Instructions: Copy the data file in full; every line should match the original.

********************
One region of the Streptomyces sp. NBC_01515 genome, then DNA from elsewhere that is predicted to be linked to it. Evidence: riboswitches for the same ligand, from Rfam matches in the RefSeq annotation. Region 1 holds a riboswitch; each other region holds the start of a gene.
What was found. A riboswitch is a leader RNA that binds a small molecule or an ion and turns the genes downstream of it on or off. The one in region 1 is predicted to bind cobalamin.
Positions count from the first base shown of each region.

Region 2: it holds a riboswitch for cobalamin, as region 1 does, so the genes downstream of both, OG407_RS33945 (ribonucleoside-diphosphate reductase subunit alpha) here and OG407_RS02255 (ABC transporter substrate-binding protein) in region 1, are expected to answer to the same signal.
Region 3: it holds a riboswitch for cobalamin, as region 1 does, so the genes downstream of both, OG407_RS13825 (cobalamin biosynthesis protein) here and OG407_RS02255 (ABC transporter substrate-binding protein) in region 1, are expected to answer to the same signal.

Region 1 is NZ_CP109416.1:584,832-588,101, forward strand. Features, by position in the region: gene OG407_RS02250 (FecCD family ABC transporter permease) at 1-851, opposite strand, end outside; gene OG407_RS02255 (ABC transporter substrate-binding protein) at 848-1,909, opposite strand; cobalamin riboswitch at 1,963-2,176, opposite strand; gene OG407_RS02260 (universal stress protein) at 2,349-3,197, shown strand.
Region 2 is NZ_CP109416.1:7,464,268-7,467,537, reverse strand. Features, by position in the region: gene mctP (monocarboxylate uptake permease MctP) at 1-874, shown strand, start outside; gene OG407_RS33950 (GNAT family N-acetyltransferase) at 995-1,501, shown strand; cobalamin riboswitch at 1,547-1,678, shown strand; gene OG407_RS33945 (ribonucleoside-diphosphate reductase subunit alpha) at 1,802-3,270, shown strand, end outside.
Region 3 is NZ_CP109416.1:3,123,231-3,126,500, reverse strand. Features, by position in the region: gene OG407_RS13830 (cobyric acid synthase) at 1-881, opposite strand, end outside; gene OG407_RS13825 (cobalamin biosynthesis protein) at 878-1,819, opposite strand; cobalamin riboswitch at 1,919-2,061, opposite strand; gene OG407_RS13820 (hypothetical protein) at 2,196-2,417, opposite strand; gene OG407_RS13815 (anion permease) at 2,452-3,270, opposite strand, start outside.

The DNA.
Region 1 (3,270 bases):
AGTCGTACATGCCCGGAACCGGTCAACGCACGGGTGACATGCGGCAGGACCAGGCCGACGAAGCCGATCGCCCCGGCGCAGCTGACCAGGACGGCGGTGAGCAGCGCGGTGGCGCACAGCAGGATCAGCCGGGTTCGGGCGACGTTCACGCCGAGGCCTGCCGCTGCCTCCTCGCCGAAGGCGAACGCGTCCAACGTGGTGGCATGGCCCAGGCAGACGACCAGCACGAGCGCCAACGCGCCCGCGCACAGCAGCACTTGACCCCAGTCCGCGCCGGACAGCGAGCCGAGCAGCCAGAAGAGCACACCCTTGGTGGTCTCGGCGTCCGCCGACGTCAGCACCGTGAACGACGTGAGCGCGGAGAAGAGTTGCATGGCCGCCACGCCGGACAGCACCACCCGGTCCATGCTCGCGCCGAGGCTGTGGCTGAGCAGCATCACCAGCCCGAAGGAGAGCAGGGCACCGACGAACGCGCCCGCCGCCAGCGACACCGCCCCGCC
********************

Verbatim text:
One region of the Streptomyces sp. NBC_01515 genome, then DNA from elsewhere that is predicted to be linked to it. Evidence: riboswitches for the same ligand, from Rfam matches in the RefSeq annotation. Region 1 holds a riboswitch; each other region holds the start of a gene.
What was found. A riboswitch is a leader RNA that binds a small molecule or an ion and turns the genes downstream of it on or off. The one in region 1 is predicted to bind cobalamin.
Positions count from the first base shown of each region.

Region 2: it holds a riboswitch for cobalamin, as region 1 does, so the genes downstream of both, OG407_RS33945 (ribonucleoside-diphosphate reductase subunit alpha) here and OG407_RS02255 (ABC transporter substrate-binding protein) in region 1, are expected to answer to the same signal.
Region 3: it holds a riboswitch for cobalamin, as region 1 does, so the genes downstream of both, OG407_RS13825 (cobalamin biosynthesis protein) here and OG407_RS02255 (ABC transporter substrate-binding protein) in region 1, are expected to answer to the same signal.

Region 1 is NZ_CP109416.1:584,832-588,101, forward strand. Features, by position in the region: gene OG407_RS02250 (FecCD family ABC transporter permease) at 1-851, opposite strand, end outside; gene OG407_RS02255 (ABC transporter substrate-binding protein) at 848-1,909, opposite strand; cobalamin riboswitch at 1,963-2,176, opposite strand; gene OG407_RS02260 (universal stress protein) at 2,349-3,197, shown strand.
Region 2 is NZ_CP109416.1:7,464,268-7,467,537, reverse strand. Features, by position in the region: gene mctP (monocarboxylate uptake permease MctP) at 1-874, shown strand, start outside; gene OG407_RS33950 (GNAT family N-acetyltransferase) at 995-1,501, shown strand; cobalamin riboswitch at 1,547-1,678, shown strand; gene OG407_RS33945 (ribonucleoside-diphosphate reductase subunit alpha) at 1,802-3,270, shown strand, end outside.
Region 3 is NZ_CP109416.1:3,123,231-3,126,500, reverse strand. Features, by position in the region: gene OG407_RS13830 (cobyric acid synthase) at 1-881, opposite strand, end outside; gene OG407_RS13825 (cobalamin biosynthesis protein) at 878-1,819, opposite strand; cobalamin riboswitch at 1,919-2,061, opposite strand; gene OG407_RS13820 (hypothetical protein) at 2,196-2,417, opposite strand; gene OG407_RS13815 (anion permease) at 2,452-3,270, opposite strand, start outside.

The DNA.
Region 1 (3,270 bases):
AGTCGTACATGCCCGGAACCGGTCAACGCACGGGTGACATGCGGCAGGACCAGGCCGACGAAGCCGATCGCCCCGGCGCAGCTGACCAGGACGGCGGTGAGCAGCGCGGTGGCGCACAGCAGGATCAGCCGGGTTCGGGCGACGTTCACGCCGAGGCCTGCCGCTGCCTCCTCGCCGAAGGCGAACGCGTCCAACGTGGTGGCATGGCCCAGGCAGACGACCAGCACGAGCGCCAACGCGCCCGCGCACAGCAGCACTTGACCCCAGTCCGCGCCGGACAGCGAGCCGAGCAGCCAGAAGAGCACACCCTTGGTGGTCTCGGCGTCCGCCGACGTCAGCACCGTGAACGACGTGAGCGCGGAGAAGAGTTGCATGGCCGCCACGCCGGACAGCACCACCCGGTCCATGCTCGCGCCGAGGCTGTGGCTGAGCAGCATCACCAGCCCGAAGGAGAGCAGGGCACCGACGAACGCGCCCGCCGCCAGCGACACCGCCCCGCC